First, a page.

Objective To document food insecurity prevalence among a nationally representative sample of Native Hawaiian and Pacific Islander (NHPI) adults and compare differences in food security status across races/ethnicities in the US. Methods Using 2014 National Health Interview Survey and 2014 NHPI–National Health Interview Survey data, food insecurity among the NHPI population is described and food security status across racial/ethnic groups is compared using Rao-Scott chi-square and multinomial logistic regression. Results Food insecurity prevalence was 20.5% among NHPI adults, and NHPI had significantly higher odds of experiencing low and very low food security than white individuals. Food insecurity among Hispanic individuals, black people, and other races/ethnicities was also significantly higher than that among white people. Significant variation in food security status was observed by race/ethnicity (P < .001). Conclusions and Implications This study provides documentation of food insecurity prevalence among NHPI adults and will inform chronic disease and nutrition research and programs conducted with NHPI communities in the US.
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Food insecurity and other nutritional risks in infancy pose a lifelong risk to wellbeing; however, their effect on diet quality in Native Hawaiian, Pacific Islander, and Filipino (NHPIF) infants in Hawai‘i is unknown. In this cross-sectional analysis, the association between various indicators of food security and NHPIF infant diet quality were investigated in 70 NHPIF infants aged 3–12 months residing on O‘ahu, Hawai‘i. The dietary assessments of the infants were collected using a mobile food recordTM. Foods consumed across four days were categorized into seven food groups. Indicators for food security were examined through an adapted infant food security index and other indicators. Data were analyzed using chi-square tests, independent sample t-tests, multinomial logistic regression, and linear regression models. In models adjusting for age and sex, infants defined as food insecure by the adapted index were found to consume foods from more food groups and consume flesh foods on a greater proportion of days. Of the indicators examined, the adapted index was shown to be the best indicator for food group consumption. Further work is needed on a more representative sample of NHPIF infants to determine the impact that food security has on nutritional status and other indicators of health.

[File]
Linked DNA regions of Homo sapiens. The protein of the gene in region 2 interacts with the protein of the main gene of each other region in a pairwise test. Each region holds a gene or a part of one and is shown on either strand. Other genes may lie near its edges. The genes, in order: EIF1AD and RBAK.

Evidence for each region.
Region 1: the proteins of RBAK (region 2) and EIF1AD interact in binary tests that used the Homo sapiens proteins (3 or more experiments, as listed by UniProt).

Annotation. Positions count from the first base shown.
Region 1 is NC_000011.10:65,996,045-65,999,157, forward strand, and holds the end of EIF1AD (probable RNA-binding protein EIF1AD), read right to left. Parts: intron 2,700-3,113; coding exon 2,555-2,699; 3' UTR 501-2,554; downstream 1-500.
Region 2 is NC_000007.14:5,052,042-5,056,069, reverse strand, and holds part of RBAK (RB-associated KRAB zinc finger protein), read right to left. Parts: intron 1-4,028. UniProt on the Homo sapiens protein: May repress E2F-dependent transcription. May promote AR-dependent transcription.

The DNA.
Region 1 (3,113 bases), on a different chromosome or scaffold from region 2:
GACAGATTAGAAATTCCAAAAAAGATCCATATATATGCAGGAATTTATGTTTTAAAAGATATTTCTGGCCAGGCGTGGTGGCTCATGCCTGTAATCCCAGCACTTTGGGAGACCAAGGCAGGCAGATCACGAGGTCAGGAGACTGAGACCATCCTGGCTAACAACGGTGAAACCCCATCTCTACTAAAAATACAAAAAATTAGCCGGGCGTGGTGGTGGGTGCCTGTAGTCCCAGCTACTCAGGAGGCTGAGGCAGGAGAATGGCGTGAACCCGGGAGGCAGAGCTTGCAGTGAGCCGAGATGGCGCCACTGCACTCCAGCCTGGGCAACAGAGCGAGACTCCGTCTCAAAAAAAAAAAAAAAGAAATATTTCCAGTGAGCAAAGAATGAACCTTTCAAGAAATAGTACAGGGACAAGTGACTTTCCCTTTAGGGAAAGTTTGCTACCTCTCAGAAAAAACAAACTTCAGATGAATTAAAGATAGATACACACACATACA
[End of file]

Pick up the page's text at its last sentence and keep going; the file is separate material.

Over the last two decades, the science of climate change's theoretical impacts on vector-borne disease has generated controversy related to its methodological validity and relevance to disease control policy. Critical social science analysis, drawing on science and technology studies and the sociology of social movements, demonstrates consistency between this controversy and the theory that climate change is serving as a collective action frame for some health researchers. Within this frame, vector-borne disease data are interpreted as a symptom of climate change, with the need for further interdisiplinary research put forth as the logical and necessary next step. Reaction to this tendency on the part of a handful of vector-borne disease specialists exhibits characteristics of academic boundary work aimed at preserving the integrity of existing disciplinary boundaries. Possible reasons for this conflict include the leadership role for health professionals and disciplines in the envisioned interdiscipline, and disagreements over the appropriate scale of interventions to control vector-borne diseases. Analysis of the competing frames in this controversy also allows identification of excluded voices and themes, such as international political economic explanations for the health problems in question. A logical conclusion of this analysis, therefore, is the need for critical reflection on environment and health research and policy to achieve integration with considerations of global health equity.